Assemblywoman Jenne emphasized the need for the state to take bold action to assist dairy farmers struggling with historically low milk prices hovering near levels they received two decades ago and lag far behind the cost of their taxes, equipment, feed and fertilizer.

"Our dairy farmers continue to struggle. Even though dairy pricing is a much bigger issue than just New York State, I still think we can take important steps to help improve the plight of our dairy farmers. It is something we must do," the assemblywoman said.

"As we celebrate our agricultural heritage this week at the Jefferson County Fair, we need to make sure that is something we do all summer long to help support our local dairy farmers," Assemblywoman Jenne said.

She noted she was grateful for Speaker Heastie's willingness to travel the state and gain a first-hand understanding of the issues facing the North Country.

"He listens and cares about what is going on here. He also knows how involved I am in the communities I represent. That's very important when I'm advocating for issues of great importance to the North Country, such as protecting Fort Drum from the potential impact of proposed wind turbine projects.

Speaker Heastie said he feels local lawmakers know their areas better than he does so he listens to their perspective on issues like Assemblywoman Jenne's legislation, which would institute a short-term ban on state subsidies for wind projects that could impact the safety of aircraft flying in and out of Fort Drum.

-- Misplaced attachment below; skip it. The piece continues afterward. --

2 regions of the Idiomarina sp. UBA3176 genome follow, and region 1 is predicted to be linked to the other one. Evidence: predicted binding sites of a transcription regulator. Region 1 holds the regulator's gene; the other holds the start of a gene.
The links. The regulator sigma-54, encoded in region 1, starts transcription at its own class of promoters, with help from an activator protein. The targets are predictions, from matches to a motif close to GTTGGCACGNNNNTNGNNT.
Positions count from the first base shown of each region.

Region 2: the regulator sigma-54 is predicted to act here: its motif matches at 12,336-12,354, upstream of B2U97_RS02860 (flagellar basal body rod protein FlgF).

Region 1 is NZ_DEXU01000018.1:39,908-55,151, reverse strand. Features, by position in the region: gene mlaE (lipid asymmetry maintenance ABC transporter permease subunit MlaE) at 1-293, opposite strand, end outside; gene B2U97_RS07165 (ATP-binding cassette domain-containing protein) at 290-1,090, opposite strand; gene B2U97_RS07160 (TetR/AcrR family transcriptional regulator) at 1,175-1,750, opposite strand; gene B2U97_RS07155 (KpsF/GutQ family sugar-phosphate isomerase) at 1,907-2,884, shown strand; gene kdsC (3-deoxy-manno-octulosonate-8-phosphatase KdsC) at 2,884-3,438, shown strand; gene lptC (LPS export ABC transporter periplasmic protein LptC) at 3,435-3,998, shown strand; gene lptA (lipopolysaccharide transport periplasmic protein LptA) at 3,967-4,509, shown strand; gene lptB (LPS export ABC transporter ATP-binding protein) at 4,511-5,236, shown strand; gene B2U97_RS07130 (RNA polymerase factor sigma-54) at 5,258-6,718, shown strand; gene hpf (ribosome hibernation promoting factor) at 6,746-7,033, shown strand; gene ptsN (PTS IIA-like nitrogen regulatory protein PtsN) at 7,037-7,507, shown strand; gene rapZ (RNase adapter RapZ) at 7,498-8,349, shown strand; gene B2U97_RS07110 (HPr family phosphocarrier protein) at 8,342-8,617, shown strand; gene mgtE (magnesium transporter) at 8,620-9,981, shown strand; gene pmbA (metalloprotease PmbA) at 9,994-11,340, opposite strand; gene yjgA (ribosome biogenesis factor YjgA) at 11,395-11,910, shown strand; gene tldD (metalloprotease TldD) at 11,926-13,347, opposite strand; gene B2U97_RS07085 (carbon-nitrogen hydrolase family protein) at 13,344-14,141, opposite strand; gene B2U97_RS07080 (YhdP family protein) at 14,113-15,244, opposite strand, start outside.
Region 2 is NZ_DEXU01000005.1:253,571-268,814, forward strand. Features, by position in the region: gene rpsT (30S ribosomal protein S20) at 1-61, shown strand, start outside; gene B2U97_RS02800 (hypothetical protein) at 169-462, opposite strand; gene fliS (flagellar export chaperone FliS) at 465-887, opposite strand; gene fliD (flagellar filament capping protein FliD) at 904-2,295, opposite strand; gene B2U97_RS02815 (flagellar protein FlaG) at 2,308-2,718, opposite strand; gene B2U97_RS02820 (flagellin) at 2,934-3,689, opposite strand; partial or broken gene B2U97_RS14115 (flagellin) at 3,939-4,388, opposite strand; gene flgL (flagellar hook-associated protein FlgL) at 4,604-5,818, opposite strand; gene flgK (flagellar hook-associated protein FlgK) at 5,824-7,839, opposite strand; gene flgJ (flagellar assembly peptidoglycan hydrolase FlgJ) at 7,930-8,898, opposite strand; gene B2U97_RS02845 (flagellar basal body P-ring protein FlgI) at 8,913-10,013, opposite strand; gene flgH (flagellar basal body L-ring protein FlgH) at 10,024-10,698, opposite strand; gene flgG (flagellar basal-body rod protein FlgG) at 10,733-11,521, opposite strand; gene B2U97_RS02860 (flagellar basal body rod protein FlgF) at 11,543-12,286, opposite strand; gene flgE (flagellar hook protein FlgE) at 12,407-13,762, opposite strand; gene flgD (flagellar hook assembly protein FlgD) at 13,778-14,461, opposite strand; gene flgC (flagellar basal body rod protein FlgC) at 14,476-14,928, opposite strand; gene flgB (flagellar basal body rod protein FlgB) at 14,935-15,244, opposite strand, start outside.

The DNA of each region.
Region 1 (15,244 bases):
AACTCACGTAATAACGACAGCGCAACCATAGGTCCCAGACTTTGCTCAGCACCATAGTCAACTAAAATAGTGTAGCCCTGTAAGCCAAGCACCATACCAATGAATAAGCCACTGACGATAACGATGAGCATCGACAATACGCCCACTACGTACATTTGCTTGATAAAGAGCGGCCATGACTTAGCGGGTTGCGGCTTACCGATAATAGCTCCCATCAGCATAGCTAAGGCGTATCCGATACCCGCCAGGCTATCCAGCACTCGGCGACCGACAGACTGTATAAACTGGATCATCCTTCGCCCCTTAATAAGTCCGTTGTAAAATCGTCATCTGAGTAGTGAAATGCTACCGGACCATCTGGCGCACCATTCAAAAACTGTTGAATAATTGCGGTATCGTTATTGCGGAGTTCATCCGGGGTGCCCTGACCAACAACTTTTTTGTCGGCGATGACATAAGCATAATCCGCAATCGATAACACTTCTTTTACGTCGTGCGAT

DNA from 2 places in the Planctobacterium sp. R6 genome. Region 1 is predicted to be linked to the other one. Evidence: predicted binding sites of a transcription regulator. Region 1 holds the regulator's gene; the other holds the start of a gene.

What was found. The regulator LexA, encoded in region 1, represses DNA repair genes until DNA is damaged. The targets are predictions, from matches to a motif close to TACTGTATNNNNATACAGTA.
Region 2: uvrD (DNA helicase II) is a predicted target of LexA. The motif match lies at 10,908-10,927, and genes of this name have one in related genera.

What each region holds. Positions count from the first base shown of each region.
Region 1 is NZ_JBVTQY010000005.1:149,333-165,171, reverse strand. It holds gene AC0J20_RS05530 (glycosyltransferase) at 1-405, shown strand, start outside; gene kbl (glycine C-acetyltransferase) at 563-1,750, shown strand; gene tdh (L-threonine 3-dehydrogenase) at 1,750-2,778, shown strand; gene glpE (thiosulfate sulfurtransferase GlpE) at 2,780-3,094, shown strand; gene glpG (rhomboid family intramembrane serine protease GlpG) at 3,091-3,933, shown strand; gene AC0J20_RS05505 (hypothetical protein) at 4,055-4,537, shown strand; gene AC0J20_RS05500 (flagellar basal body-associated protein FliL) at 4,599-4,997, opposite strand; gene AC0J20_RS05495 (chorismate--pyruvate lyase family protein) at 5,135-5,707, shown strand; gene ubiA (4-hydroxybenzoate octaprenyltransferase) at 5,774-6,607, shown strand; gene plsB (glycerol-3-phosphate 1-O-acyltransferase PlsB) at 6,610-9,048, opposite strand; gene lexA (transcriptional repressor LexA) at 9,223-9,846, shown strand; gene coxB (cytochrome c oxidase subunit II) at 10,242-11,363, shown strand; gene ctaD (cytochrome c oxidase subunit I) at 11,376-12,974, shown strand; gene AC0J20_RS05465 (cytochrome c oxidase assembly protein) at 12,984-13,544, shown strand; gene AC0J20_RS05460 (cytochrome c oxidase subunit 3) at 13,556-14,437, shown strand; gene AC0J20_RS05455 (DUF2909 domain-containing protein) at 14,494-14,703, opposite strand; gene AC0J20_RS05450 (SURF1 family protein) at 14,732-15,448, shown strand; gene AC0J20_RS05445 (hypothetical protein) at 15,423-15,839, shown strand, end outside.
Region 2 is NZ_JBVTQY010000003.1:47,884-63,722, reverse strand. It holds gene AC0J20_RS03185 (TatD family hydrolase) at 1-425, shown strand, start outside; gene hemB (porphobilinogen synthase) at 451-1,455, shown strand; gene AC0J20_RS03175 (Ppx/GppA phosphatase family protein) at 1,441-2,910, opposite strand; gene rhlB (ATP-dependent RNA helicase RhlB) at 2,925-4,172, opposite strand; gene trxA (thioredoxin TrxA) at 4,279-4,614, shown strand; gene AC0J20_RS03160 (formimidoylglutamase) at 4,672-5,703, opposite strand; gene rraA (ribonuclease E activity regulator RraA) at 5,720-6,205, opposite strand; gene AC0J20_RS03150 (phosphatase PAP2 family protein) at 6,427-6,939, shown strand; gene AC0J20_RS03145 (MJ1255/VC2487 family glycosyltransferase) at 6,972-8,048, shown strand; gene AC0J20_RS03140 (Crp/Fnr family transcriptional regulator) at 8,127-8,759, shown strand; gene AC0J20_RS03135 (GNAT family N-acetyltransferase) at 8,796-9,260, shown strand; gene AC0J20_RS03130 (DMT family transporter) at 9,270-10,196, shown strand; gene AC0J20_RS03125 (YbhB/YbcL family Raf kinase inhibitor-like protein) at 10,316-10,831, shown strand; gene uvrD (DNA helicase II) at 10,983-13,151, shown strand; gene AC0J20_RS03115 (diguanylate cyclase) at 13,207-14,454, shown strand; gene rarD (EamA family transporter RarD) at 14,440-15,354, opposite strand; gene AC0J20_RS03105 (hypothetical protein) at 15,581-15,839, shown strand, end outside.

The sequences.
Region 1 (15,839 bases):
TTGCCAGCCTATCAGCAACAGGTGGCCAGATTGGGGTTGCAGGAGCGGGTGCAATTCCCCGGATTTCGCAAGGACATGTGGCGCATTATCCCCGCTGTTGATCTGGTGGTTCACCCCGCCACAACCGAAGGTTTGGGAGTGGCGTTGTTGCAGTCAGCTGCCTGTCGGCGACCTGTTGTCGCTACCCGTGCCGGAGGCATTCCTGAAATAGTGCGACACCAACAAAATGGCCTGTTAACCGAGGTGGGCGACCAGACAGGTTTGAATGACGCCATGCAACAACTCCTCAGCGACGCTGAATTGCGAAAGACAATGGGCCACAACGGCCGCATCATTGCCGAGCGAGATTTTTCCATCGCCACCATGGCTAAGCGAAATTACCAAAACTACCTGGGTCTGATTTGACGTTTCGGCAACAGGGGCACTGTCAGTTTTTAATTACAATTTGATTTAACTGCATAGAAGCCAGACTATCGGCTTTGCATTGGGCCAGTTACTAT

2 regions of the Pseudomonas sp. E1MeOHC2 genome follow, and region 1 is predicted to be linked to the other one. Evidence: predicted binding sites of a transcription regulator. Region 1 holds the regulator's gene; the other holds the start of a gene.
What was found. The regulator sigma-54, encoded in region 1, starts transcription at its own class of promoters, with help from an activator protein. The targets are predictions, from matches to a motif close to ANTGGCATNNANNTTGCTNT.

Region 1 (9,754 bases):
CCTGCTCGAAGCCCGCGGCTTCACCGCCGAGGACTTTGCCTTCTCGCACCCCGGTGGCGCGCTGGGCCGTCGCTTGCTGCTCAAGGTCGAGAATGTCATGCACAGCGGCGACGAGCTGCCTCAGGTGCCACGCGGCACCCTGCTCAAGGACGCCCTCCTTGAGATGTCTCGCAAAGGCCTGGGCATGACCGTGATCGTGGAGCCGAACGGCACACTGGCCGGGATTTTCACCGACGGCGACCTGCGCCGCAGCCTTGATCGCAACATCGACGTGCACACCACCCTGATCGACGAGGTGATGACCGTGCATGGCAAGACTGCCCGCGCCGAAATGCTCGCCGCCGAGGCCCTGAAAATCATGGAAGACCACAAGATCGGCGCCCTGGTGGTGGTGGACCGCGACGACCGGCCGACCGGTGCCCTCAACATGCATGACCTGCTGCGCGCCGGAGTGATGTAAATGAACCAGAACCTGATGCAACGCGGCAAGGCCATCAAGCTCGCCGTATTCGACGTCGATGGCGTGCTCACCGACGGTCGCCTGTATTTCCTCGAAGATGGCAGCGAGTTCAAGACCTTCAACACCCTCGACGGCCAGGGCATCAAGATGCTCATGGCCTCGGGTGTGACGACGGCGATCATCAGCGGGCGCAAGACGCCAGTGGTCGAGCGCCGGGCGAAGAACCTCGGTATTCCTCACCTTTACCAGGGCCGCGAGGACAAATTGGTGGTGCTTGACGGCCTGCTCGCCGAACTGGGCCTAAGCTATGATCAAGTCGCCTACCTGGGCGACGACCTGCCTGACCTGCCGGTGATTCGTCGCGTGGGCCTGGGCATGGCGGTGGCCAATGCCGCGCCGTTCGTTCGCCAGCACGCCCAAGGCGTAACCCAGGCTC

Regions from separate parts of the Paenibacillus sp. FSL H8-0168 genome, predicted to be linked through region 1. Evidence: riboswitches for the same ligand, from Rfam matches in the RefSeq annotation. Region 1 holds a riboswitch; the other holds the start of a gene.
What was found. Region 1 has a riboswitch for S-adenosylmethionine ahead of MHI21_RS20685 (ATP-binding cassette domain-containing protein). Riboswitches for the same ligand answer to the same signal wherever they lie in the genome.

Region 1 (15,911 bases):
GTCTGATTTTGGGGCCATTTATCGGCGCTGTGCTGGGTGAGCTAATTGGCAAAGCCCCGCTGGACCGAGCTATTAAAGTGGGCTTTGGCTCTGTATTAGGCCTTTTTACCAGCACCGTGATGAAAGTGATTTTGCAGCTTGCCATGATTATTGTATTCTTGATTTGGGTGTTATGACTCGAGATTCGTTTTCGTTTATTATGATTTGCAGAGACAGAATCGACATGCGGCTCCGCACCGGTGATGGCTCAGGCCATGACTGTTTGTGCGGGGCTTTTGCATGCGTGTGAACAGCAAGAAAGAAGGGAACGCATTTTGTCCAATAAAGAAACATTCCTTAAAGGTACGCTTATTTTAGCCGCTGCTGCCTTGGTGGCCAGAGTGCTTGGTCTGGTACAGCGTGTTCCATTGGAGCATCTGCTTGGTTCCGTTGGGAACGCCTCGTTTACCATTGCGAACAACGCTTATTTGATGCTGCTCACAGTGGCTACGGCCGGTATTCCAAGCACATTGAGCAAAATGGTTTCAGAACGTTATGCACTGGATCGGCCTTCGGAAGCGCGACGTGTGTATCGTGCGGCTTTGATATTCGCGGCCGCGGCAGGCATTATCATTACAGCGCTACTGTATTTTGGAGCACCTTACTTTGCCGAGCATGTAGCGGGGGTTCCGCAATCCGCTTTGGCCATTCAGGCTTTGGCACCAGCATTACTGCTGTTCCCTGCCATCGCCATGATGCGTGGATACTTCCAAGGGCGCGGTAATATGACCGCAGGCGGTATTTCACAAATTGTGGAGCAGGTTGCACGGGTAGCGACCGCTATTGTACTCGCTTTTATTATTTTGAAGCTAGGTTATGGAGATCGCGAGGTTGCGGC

"I tend to kind of follow the lead of local legislators. I feel local legislators know their areas best, and I defer to them," he noted.

IN THE PHOTOS:

TOP PHOTO:

Assembly Speaker Carl Heastie and his daughter, Taylor, joined Assemblywoman Addie A.E. Jenne and her children, Aaron and Cora, during a visit Tuesday to the Jefferson County Fair.

BOTTOM PHOTOS:

Assembly Speaker Carl Heastie (center) learns about the history of Sackets Harbor Battlefield during a visit to the historical site. Pictured are, clockwise (l-r): Speaker Heastie, Sackets Harbor Mayor Molly Reilly, Captain Sean Marquis, Sackets Harbor School Superintendent Jennifer Gaffney and Assemblywoman Addie A.E. Jenne.

Lyme officials shared stories about the town's flood recovery effort during a meeting with Assemblywoman Addie A.E. Jenne and Assembly Speaker Carl Heastie Tuesday morning during a visit at the Chaumont Village Beach. Pictured are Town Supervisor Scott Aubertine, Town Councilman Dan Villa, Assembly Speaker Carl Heastie, Assemblywoman Addie A.E. Jenne, Town Councilwoman Julia Gosier, Executive Assistant Robin Grovesteen and Town Councilman Don Bourquin.




Tuesday, July 10, 2018

Sackets Harbor mayor showcases village's history during visit by Assembly Speaker Heastie, Assemblywoman Jenne


Sackets Harbor Mayor Molly Reilly talked about the important role the Sackets Harbor shipyard played in the War of 1812 during a tour of the battlefield. I brought Assembly Speaker Carl Heastie to the Sackets Harbor Battlefield to show him our region's rich history and the strategic role our lakes and rivers have played in our nation's national defense efforts. Now it's time for a little fun so we are headed to our nation's longest continuous running annual county fair in Watertown. The Jefferson County Fair is the perfect stop to end the speaker's visit to the North Country.

IN THE PHOTO: